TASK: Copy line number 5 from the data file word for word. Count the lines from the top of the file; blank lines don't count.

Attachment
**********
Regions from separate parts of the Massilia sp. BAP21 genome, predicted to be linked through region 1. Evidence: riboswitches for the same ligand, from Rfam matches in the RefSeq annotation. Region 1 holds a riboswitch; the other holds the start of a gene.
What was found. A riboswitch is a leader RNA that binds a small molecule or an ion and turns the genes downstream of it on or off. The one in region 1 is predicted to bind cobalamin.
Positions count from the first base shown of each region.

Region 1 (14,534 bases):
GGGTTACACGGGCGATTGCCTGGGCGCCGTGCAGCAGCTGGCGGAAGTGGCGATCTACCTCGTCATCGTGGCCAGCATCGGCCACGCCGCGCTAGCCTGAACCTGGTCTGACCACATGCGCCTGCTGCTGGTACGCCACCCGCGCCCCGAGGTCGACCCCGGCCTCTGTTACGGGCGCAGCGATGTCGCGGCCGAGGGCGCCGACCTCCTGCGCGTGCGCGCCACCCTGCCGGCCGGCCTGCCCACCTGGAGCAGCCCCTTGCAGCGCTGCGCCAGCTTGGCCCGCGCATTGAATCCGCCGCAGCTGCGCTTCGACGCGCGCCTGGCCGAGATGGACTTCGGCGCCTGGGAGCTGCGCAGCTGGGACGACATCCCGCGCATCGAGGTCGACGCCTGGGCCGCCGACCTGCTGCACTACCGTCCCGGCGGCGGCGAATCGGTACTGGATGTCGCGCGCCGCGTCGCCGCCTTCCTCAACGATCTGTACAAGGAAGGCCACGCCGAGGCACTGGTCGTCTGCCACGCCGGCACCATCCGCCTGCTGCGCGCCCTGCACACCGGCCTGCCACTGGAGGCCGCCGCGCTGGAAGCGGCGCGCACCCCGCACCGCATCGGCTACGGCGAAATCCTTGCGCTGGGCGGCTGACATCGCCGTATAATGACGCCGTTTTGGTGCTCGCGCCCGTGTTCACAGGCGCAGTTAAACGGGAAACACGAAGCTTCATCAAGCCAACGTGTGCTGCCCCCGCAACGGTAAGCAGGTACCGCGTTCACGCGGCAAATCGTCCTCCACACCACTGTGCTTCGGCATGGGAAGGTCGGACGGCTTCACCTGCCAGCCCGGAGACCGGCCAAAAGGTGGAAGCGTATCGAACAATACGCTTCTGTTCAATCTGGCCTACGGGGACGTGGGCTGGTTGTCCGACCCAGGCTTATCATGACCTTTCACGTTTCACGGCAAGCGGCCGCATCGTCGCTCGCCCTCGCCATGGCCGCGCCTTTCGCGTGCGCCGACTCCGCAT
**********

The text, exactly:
GGGTTACACGGGCGATTGCCTGGGCGCCGTGCAGCAGCTGGCGGAAGTGGCGATCTACCTCGTCATCGTGGCCAGCATCGGCCACGCCGCGCTAGCCTGAACCTGGTCTGACCACATGCGCCTGCTGCTGGTACGCCACCCGCGCCCCGAGGTCGACCCCGGCCTCTGTTACGGGCGCAGCGATGTCGCGGCCGAGGGCGCCGACCTCCTGCGCGTGCGCGCCACCCTGCCGGCCGGCCTGCCCACCTGGAGCAGCCCCTTGCAGCGCTGCGCCAGCTTGGCCCGCGCATTGAATCCGCCGCAGCTGCGCTTCGACGCGCGCCTGGCCGAGATGGACTTCGGCGCCTGGGAGCTGCGCAGCTGGGACGACATCCCGCGCATCGAGGTCGACGCCTGGGCCGCCGACCTGCTGCACTACCGTCCCGGCGGCGGCGAATCGGTACTGGATGTCGCGCGCCGCGTCGCCGCCTTCCTCAACGATCTGTACAAGGAAGGCCACGCCGAGGCACTGGTCGTCTGCCACGCCGGCACCATCCGCCTGCTGCGCGCCCTGCACACCGGCCTGCCACTGGAGGCCGCCGCGCTGGAAGCGGCGCGCACCCCGCACCGCATCGGCTACGGCGAAATCCTTGCGCTGGGCGGCTGACATCGCCGTATAATGACGCCGTTTTGGTGCTCGCGCCCGTGTTCACAGGCGCAGTTAAACGGGAAACACGAAGCTTCATCAAGCCAACGTGTGCTGCCCCCGCAACGGTAAGCAGGTACCGCGTTCACGCGGCAAATCGTCCTCCACACCACTGTGCTTCGGCATGGGAAGGTCGGACGGCTTCACCTGCCAGCCCGGAGACCGGCCAAAAGGTGGAAGCGTATCGAACAATACGCTTCTGTTCAATCTGGCCTACGGGGACGTGGGCTGGTTGTCCGACCCAGGCTTATCATGACCTTTCACGTTTCACGGCAAGCGGCCGCATCGTCGCTCGCCCTCGCCATGGCCGCGCCTTTCGCGTGCGCCGACTCCGCAT